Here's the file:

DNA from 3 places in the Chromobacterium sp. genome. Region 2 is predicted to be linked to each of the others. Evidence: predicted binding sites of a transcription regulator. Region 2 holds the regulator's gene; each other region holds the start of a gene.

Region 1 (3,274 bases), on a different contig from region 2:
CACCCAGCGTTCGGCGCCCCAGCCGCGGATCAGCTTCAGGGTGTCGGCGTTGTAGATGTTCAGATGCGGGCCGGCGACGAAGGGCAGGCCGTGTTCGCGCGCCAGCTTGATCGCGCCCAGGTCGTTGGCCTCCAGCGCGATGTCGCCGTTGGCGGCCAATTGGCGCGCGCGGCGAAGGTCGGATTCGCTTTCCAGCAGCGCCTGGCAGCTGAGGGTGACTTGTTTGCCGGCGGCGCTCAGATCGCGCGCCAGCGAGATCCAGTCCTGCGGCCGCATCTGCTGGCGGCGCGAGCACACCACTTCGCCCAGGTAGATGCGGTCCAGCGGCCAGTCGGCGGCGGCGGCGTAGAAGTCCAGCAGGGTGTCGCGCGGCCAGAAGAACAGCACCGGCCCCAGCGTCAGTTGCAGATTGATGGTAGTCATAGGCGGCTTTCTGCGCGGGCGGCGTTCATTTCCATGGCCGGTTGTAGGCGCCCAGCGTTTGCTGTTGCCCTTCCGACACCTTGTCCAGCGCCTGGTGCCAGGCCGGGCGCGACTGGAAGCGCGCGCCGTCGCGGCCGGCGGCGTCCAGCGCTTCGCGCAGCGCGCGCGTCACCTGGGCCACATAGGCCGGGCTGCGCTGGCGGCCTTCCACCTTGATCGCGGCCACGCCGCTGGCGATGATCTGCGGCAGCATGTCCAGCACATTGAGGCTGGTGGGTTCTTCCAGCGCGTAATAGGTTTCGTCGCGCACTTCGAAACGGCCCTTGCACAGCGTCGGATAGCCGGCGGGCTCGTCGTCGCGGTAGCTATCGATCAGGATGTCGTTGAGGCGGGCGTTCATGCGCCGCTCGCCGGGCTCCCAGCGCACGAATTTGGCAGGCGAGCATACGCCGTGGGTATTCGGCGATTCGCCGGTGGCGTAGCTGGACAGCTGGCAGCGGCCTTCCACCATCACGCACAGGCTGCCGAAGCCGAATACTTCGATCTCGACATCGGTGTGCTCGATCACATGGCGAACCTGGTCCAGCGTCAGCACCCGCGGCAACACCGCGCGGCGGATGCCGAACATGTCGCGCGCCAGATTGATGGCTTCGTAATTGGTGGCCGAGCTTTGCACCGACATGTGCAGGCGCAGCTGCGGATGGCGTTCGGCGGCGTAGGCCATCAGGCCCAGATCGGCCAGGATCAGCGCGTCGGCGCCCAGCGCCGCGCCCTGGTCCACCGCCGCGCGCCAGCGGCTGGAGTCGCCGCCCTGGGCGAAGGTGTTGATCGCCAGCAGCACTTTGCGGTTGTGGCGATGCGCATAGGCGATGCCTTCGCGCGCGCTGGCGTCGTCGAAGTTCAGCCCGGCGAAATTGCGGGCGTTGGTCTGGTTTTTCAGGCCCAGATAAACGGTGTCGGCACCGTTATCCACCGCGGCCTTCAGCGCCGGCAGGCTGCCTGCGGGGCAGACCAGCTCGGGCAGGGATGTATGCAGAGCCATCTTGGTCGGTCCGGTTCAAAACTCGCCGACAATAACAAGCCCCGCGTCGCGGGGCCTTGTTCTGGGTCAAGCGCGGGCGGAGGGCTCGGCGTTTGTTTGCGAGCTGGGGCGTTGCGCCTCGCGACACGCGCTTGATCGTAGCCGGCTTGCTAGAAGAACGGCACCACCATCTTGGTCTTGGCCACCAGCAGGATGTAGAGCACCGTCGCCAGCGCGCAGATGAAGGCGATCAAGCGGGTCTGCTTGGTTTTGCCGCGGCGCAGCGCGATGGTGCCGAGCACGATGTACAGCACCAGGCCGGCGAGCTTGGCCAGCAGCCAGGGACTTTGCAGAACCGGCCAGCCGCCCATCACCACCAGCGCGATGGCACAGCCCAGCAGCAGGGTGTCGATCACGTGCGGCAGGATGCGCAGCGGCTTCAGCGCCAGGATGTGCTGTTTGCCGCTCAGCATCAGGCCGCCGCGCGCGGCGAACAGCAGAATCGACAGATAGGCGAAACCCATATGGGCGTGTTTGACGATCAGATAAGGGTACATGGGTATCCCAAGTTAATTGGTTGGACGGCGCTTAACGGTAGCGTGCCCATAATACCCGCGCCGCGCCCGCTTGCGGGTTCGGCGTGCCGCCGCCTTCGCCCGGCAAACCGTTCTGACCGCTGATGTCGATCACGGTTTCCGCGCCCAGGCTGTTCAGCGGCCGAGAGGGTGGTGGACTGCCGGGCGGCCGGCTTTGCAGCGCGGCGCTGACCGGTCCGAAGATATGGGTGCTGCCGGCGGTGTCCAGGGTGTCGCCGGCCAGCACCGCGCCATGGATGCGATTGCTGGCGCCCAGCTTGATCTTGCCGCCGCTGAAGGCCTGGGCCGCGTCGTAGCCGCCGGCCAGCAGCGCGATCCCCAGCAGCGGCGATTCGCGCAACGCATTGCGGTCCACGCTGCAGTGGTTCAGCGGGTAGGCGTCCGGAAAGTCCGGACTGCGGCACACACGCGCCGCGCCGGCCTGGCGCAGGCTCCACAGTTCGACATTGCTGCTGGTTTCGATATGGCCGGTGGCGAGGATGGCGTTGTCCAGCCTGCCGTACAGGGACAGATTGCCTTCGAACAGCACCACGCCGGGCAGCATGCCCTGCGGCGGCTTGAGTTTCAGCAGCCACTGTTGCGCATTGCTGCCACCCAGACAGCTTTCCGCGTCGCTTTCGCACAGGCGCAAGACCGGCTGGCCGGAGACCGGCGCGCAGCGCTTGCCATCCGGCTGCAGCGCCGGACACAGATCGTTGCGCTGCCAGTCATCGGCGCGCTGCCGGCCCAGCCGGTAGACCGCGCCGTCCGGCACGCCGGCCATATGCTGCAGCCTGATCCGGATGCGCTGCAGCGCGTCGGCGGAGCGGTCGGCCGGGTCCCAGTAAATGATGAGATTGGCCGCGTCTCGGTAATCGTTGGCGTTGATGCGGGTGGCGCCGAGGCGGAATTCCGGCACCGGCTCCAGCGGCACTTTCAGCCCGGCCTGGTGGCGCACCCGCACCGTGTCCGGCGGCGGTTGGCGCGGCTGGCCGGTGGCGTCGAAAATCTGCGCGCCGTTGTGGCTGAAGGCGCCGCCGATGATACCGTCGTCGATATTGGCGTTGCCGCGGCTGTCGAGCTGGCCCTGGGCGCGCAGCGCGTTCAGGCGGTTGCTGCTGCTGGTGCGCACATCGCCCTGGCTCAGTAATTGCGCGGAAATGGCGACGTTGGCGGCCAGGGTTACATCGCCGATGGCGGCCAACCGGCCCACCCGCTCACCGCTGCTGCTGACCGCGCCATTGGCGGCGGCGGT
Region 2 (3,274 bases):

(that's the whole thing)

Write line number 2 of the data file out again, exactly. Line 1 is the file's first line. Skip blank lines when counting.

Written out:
Region 1 (3,274 bases), on a different contig from region 2: